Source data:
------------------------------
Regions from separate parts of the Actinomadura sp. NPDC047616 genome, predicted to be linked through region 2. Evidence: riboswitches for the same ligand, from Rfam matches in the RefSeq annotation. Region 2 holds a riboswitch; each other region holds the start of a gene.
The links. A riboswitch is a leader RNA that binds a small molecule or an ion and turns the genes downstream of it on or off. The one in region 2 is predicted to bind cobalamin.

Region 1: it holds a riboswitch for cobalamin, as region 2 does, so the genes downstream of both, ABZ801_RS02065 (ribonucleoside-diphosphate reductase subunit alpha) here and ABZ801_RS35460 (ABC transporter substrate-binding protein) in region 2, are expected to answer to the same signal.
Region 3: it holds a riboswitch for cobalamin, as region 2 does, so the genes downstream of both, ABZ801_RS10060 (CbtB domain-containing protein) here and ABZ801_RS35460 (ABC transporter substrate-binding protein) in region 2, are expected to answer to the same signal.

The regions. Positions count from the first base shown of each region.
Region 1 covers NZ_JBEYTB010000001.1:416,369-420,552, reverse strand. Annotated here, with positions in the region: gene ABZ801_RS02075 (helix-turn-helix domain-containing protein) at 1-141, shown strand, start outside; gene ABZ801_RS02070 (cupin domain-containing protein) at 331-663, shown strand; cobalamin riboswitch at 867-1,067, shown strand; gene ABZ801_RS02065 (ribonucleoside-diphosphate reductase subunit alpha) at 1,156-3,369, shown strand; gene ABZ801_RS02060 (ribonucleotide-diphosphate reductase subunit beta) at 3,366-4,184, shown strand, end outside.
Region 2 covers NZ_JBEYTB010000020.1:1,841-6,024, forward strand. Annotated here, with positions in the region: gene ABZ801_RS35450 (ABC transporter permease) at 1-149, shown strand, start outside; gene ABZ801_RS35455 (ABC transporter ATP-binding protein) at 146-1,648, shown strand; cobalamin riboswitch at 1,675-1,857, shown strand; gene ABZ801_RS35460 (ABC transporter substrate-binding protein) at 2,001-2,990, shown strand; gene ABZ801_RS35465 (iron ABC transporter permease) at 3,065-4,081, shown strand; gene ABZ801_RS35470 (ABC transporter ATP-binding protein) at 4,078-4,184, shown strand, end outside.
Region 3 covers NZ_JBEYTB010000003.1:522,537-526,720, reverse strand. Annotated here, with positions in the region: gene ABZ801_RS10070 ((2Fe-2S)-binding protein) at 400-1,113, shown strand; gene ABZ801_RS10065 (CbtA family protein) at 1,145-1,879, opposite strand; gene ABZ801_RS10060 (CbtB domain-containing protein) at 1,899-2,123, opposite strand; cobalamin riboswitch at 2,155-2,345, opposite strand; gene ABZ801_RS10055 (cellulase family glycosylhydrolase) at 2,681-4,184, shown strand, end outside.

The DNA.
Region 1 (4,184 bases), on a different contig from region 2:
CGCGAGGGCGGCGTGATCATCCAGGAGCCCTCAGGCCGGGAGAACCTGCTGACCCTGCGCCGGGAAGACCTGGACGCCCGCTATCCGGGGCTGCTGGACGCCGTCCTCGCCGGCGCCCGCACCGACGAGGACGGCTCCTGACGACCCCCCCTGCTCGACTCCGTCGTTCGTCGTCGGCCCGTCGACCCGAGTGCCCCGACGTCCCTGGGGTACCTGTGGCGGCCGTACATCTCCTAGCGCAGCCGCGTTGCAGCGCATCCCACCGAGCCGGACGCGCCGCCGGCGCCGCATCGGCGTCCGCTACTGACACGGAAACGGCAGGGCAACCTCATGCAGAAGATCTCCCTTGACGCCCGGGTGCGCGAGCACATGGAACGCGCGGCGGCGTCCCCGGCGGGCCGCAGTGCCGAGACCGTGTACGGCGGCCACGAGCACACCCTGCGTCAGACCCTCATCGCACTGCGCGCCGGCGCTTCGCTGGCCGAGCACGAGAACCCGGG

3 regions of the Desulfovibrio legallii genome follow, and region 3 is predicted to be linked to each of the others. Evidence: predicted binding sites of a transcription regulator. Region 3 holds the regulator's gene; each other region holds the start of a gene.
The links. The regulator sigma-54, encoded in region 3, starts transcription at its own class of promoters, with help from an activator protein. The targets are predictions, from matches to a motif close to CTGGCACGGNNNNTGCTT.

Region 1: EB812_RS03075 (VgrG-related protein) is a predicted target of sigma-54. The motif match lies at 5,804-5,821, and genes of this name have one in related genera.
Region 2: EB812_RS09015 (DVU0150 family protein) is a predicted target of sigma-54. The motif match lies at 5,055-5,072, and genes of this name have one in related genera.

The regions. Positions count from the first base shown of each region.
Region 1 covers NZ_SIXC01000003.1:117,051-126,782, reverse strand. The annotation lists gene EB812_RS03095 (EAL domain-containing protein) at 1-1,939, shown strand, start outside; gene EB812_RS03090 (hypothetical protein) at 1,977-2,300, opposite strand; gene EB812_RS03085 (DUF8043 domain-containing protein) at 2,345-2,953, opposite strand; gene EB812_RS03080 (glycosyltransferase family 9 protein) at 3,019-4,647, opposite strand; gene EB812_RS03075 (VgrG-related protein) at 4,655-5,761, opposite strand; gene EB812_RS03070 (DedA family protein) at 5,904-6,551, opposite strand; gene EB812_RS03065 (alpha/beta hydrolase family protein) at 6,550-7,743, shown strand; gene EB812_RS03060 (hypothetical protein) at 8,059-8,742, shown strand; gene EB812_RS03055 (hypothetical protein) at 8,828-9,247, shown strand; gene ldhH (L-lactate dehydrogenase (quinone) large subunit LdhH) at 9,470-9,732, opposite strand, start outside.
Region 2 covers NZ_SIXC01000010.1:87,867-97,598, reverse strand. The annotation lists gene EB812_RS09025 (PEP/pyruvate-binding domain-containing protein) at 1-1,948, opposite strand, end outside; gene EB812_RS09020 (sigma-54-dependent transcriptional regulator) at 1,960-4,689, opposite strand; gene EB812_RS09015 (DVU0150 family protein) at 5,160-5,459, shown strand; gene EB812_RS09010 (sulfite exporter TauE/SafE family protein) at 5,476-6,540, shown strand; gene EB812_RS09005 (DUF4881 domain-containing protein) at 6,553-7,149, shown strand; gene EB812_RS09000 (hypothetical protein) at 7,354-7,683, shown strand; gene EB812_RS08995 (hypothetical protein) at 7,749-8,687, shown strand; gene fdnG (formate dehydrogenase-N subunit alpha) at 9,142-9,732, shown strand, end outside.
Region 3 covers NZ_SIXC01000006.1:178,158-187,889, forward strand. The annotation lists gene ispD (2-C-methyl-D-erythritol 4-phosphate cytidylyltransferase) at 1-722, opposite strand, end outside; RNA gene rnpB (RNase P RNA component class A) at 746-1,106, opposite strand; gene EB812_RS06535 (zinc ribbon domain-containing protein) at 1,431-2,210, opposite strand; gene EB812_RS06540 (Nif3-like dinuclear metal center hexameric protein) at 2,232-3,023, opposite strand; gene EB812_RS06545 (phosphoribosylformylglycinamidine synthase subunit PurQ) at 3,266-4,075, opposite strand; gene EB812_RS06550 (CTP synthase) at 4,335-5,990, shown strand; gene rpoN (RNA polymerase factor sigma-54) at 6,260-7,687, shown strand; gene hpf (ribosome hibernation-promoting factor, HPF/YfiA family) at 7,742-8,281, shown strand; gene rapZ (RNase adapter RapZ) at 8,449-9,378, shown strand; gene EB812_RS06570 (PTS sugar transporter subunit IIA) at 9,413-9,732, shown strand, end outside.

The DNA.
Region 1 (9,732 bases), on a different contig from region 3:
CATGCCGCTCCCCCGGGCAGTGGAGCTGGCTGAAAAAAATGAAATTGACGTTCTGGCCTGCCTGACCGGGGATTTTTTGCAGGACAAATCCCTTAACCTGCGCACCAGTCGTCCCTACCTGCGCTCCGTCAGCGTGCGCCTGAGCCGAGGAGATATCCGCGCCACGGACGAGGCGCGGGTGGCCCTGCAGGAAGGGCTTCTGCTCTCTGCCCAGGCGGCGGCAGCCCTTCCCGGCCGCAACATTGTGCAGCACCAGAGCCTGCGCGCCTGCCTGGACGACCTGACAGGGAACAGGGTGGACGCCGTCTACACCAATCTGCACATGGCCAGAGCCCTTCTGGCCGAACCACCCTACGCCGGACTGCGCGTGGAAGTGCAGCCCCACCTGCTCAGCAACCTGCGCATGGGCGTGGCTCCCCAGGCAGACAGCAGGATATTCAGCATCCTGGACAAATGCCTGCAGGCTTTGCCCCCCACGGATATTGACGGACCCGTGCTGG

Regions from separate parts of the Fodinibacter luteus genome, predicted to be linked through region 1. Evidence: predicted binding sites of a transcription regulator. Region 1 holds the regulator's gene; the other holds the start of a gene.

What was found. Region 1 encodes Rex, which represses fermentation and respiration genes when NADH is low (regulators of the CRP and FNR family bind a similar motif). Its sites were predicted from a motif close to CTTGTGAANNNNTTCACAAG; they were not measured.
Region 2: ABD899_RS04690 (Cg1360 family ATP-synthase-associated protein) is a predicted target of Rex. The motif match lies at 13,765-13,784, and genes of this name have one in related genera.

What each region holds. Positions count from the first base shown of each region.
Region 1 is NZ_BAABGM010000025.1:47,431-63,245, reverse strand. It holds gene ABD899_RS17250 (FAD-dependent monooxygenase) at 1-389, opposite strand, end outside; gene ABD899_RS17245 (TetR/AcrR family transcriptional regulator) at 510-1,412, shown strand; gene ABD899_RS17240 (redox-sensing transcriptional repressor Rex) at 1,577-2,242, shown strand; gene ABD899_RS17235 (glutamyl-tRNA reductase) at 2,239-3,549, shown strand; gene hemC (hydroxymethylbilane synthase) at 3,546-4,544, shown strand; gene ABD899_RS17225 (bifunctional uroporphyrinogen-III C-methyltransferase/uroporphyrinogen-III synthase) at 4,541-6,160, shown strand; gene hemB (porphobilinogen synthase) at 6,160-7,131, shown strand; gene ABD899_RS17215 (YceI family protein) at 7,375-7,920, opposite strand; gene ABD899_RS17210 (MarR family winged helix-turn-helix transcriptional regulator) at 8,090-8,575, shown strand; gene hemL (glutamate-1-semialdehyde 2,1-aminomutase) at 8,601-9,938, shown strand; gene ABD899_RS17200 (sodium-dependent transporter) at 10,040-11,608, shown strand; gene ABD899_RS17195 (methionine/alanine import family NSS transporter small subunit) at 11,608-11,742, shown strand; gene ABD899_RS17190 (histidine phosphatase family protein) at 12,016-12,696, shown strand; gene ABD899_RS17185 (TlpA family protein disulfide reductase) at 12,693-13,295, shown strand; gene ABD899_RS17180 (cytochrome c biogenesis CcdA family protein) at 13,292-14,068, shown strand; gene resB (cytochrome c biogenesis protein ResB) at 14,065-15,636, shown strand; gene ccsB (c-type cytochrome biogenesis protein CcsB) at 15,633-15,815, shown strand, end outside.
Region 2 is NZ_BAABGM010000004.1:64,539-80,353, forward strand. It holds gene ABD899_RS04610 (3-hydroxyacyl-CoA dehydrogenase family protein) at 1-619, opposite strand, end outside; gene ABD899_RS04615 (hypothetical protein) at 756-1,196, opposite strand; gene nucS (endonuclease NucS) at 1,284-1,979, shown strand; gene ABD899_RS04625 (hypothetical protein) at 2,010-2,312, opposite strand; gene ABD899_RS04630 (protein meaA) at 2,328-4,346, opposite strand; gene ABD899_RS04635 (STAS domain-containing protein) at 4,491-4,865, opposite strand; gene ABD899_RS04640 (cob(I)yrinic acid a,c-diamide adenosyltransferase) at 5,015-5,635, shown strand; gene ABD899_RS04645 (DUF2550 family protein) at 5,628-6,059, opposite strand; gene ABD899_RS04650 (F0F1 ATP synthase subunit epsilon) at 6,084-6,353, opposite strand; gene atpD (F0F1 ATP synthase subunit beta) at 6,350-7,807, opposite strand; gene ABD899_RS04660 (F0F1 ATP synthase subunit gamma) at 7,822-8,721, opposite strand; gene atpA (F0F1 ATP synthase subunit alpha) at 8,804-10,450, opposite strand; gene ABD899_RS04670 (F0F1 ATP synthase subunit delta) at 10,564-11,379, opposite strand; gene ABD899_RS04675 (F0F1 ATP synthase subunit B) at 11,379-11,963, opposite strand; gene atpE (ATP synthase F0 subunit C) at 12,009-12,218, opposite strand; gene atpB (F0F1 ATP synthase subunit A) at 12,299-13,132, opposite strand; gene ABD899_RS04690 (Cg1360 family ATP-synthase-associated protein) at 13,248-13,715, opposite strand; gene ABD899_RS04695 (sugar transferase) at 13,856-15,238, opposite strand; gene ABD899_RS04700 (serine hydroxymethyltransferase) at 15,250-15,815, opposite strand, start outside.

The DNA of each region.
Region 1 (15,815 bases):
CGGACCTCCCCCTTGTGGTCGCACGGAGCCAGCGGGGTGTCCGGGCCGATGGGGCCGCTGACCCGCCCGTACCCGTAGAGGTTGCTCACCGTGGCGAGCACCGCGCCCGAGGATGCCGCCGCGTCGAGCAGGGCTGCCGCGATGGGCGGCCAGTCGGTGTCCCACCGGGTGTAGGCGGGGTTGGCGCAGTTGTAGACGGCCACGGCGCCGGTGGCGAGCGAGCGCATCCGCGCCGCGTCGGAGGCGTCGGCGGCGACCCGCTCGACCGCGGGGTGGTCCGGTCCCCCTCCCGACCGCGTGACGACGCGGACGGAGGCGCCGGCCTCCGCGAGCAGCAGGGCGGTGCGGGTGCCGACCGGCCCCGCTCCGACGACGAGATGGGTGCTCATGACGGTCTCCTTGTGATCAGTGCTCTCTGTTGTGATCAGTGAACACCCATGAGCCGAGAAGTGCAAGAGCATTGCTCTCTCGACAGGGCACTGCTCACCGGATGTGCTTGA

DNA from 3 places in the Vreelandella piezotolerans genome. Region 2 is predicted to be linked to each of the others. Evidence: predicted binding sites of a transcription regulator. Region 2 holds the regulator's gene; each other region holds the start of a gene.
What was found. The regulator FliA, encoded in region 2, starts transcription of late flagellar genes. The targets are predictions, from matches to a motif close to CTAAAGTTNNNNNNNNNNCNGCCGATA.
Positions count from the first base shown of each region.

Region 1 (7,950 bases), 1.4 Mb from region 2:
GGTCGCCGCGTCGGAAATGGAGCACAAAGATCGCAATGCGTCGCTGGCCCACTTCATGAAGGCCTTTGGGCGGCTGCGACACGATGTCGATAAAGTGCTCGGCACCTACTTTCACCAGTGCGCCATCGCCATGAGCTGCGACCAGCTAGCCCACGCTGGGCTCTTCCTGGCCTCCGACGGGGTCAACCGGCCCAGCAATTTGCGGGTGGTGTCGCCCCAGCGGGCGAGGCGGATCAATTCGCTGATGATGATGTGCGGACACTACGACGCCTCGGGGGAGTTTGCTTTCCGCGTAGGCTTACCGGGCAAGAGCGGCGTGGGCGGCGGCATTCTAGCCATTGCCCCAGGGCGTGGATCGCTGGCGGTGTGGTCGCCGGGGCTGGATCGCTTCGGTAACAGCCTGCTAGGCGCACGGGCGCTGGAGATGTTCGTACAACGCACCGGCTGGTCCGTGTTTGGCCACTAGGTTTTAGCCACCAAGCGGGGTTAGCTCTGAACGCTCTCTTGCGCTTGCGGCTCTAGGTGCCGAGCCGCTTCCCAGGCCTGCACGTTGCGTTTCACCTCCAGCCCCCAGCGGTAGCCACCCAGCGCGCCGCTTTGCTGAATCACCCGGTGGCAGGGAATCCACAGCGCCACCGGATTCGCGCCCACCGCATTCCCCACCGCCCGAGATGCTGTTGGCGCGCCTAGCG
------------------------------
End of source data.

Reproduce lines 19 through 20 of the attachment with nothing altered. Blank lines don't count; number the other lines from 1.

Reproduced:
Region 3 covers NZ_SIXC01000006.1:178,158-187,889, forward strand. The annotation lists gene ispD (2-C-methyl-D-erythritol 4-phosphate cytidylyltransferase) at 1-722, opposite strand, end outside; RNA gene rnpB (RNase P RNA component class A) at 746-1,106, opposite strand; gene EB812_RS06535 (zinc ribbon domain-containing protein) at 1,431-2,210, opposite strand; gene EB812_RS06540 (Nif3-like dinuclear metal center hexameric protein) at 2,232-3,023, opposite strand; gene EB812_RS06545 (phosphoribosylformylglycinamidine synthase subunit PurQ) at 3,266-4,075, opposite strand; gene EB812_RS06550 (CTP synthase) at 4,335-5,990, shown strand; gene rpoN (RNA polymerase factor sigma-54) at 6,260-7,687, shown strand; gene hpf (ribosome hibernation-promoting factor, HPF/YfiA family) at 7,742-8,281, shown strand; gene rapZ (RNase adapter RapZ) at 8,449-9,378, shown strand; gene EB812_RS06570 (PTS sugar transporter subunit IIA) at 9,413-9,732, shown strand, end outside.

The DNA.